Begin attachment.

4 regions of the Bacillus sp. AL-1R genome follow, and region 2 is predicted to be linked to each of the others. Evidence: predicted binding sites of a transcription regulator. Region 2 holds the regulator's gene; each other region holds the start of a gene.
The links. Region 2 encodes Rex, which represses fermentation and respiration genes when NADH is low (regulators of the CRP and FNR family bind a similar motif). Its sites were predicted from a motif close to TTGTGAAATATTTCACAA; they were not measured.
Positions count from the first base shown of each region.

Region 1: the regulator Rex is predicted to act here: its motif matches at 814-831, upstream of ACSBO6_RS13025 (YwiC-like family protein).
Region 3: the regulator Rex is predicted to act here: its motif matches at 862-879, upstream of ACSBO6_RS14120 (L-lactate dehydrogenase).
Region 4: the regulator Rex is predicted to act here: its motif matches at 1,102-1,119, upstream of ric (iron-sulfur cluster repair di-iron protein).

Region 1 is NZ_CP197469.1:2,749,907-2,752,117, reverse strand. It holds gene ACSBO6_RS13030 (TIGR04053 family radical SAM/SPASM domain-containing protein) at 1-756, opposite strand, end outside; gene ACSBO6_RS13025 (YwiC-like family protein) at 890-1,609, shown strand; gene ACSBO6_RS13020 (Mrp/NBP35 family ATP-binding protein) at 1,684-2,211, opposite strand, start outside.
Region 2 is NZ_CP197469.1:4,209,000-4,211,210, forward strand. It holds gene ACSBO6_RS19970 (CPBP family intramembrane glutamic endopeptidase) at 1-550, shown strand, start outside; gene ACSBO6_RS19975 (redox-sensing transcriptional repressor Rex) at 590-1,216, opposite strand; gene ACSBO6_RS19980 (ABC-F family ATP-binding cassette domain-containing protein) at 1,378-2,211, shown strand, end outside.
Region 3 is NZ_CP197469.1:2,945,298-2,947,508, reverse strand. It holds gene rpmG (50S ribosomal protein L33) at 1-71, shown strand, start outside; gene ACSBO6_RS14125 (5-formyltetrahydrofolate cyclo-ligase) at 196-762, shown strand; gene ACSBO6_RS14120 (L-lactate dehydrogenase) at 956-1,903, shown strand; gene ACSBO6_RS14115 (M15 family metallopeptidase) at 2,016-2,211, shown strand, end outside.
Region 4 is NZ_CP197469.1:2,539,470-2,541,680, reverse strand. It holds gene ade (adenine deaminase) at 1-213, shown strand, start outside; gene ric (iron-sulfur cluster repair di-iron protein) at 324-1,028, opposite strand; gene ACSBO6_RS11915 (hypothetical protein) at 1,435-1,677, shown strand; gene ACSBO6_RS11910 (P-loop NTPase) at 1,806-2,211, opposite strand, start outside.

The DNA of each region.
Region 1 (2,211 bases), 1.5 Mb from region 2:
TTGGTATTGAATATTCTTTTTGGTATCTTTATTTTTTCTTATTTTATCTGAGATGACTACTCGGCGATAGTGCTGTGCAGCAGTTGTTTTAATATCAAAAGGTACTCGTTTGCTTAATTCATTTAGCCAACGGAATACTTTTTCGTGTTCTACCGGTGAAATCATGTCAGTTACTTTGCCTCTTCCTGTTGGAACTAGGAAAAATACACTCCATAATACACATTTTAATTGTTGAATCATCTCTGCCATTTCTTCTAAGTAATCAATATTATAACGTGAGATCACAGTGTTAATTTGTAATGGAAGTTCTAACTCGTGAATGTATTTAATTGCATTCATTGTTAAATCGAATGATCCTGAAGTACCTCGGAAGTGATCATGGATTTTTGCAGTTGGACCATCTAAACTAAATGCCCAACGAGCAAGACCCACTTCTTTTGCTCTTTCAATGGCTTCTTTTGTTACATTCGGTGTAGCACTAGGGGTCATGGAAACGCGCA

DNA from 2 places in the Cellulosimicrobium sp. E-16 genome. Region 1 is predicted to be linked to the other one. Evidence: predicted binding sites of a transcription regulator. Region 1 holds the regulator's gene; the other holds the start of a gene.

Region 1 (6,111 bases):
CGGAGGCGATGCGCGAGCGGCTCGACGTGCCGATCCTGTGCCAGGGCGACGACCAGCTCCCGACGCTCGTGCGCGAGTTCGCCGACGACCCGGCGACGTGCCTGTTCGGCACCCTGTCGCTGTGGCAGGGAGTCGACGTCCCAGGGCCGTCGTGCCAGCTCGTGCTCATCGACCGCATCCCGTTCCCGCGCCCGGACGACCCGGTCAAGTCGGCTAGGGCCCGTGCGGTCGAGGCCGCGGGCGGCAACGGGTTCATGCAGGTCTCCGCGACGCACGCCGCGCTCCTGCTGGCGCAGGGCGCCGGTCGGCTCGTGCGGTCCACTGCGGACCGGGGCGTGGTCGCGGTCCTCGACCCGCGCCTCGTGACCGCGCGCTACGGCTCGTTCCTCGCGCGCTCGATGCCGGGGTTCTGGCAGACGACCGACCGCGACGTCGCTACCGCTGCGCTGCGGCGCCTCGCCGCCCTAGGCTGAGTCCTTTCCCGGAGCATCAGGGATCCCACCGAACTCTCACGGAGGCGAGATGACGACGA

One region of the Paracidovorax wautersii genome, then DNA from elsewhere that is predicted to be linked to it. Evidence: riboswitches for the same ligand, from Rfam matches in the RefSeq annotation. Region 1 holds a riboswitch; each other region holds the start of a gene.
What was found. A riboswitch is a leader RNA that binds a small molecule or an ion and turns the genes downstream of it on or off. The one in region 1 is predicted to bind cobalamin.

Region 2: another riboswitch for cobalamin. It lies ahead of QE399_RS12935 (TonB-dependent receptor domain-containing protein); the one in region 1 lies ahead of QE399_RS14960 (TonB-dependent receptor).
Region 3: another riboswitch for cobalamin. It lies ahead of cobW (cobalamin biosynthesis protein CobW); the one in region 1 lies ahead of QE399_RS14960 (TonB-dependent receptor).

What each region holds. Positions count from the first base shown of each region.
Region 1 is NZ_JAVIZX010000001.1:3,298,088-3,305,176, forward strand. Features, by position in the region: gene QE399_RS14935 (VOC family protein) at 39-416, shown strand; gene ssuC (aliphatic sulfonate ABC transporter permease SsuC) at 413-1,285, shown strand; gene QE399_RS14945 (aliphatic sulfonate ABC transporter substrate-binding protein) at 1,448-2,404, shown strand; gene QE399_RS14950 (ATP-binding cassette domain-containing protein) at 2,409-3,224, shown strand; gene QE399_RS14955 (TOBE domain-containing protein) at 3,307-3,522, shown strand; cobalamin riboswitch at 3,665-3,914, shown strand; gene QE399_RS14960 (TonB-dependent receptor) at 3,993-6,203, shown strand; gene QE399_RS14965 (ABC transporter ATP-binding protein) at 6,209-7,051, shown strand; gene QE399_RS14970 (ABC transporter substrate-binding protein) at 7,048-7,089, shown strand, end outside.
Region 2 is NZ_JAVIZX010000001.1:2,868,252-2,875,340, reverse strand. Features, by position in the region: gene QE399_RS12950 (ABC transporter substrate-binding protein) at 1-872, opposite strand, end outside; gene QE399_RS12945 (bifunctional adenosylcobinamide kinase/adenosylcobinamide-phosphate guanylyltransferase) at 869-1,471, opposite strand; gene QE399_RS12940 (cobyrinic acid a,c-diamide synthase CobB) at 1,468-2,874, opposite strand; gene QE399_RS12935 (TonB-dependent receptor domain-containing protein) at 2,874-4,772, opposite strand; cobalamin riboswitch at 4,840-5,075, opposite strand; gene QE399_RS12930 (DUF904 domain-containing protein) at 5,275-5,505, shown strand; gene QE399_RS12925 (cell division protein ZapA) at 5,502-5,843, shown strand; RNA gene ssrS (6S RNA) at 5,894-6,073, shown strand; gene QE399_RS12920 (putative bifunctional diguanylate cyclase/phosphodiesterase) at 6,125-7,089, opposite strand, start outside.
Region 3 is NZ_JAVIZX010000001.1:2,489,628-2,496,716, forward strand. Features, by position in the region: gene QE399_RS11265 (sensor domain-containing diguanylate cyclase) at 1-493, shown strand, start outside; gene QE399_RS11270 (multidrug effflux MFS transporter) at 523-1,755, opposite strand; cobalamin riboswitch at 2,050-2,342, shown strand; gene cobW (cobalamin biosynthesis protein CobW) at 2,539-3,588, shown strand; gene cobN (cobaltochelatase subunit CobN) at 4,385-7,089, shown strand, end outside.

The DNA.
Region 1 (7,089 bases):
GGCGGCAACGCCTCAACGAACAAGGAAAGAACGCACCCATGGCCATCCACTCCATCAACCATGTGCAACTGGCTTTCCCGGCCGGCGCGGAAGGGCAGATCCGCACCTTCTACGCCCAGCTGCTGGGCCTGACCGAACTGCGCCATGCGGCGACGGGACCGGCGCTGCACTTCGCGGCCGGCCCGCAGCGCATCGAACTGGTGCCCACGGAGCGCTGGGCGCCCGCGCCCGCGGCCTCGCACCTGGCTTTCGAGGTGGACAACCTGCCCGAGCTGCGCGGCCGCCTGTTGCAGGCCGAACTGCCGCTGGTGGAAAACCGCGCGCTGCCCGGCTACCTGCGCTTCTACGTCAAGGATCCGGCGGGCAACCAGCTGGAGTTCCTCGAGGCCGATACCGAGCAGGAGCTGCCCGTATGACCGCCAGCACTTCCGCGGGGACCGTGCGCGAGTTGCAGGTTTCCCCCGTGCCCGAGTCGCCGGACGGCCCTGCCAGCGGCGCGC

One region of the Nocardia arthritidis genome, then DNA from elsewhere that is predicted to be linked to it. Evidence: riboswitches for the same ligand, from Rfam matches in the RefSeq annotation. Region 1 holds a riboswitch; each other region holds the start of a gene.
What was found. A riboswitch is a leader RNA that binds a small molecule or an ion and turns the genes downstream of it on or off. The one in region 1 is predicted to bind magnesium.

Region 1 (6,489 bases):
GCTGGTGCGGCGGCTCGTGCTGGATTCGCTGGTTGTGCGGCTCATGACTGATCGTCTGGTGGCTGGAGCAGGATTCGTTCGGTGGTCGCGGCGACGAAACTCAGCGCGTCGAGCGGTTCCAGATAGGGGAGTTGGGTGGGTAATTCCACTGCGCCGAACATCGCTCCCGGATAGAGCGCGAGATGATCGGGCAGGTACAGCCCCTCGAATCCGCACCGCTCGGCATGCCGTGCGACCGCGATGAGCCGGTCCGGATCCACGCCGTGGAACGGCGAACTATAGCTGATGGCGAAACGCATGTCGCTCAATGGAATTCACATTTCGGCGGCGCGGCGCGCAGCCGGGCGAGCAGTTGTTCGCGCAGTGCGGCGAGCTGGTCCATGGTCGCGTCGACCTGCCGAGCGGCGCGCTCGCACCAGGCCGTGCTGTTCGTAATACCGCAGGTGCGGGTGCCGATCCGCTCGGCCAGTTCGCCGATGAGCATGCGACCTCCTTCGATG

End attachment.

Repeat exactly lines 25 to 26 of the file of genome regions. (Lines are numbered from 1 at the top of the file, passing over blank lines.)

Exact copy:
The DNA.
Region 1 (7,089 bases):